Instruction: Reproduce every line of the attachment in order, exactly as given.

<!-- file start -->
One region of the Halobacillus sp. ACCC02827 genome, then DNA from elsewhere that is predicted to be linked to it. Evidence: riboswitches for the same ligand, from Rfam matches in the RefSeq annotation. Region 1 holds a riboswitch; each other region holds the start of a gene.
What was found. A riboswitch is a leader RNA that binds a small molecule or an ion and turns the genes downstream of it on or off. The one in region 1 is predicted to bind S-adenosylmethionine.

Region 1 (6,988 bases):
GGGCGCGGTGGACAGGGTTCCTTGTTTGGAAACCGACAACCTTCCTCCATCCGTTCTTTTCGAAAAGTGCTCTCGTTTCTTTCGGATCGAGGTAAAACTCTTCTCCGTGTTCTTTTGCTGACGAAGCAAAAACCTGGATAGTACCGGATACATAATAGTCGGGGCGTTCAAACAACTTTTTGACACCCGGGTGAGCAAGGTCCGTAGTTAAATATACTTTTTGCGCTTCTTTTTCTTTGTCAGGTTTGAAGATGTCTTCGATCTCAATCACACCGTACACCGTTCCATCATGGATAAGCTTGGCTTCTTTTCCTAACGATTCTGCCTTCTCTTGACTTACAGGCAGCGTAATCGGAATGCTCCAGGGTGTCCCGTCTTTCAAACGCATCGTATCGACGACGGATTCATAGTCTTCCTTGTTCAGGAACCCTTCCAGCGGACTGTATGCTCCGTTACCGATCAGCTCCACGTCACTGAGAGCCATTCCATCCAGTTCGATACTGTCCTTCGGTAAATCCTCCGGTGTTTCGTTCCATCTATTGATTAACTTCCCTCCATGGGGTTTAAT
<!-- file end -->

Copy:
One region of the Halobacillus sp. ACCC02827 genome, then DNA from elsewhere that is predicted to be linked to it. Evidence: riboswitches for the same ligand, from Rfam matches in the RefSeq annotation. Region 1 holds a riboswitch; each other region holds the start of a gene.
What was found. A riboswitch is a leader RNA that binds a small molecule or an ion and turns the genes downstream of it on or off. The one in region 1 is predicted to bind S-adenosylmethionine.

Region 1 (6,988 bases):
GGGCGCGGTGGACAGGGTTCCTTGTTTGGAAACCGACAACCTTCCTCCATCCGTTCTTTTCGAAAAGTGCTCTCGTTTCTTTCGGATCGAGGTAAAACTCTTCTCCGTGTTCTTTTGCTGACGAAGCAAAAACCTGGATAGTACCGGATACATAATAGTCGGGGCGTTCAAACAACTTTTTGACACCCGGGTGAGCAAGGTCCGTAGTTAAATATACTTTTTGCGCTTCTTTTTCTTTGTCAGGTTTGAAGATGTCTTCGATCTCAATCACACCGTACACCGTTCCATCATGGATAAGCTTGGCTTCTTTTCCTAACGATTCTGCCTTCTCTTGACTTACAGGCAGCGTAATCGGAATGCTCCAGGGTGTCCCGTCTTTCAAACGCATCGTATCGACGACGGATTCATAGTCTTCCTTGTTCAGGAACCCTTCCAGCGGACTGTATGCTCCGTTACCGATCAGCTCCACGTCACTGAGAGCCATTCCATCCAGTTCGATACTGTCCTTCGGTAAATCCTCCGGTGTTTCGTTCCATCTATTGATTAACTTCCCTCCATGGGGTTTAAT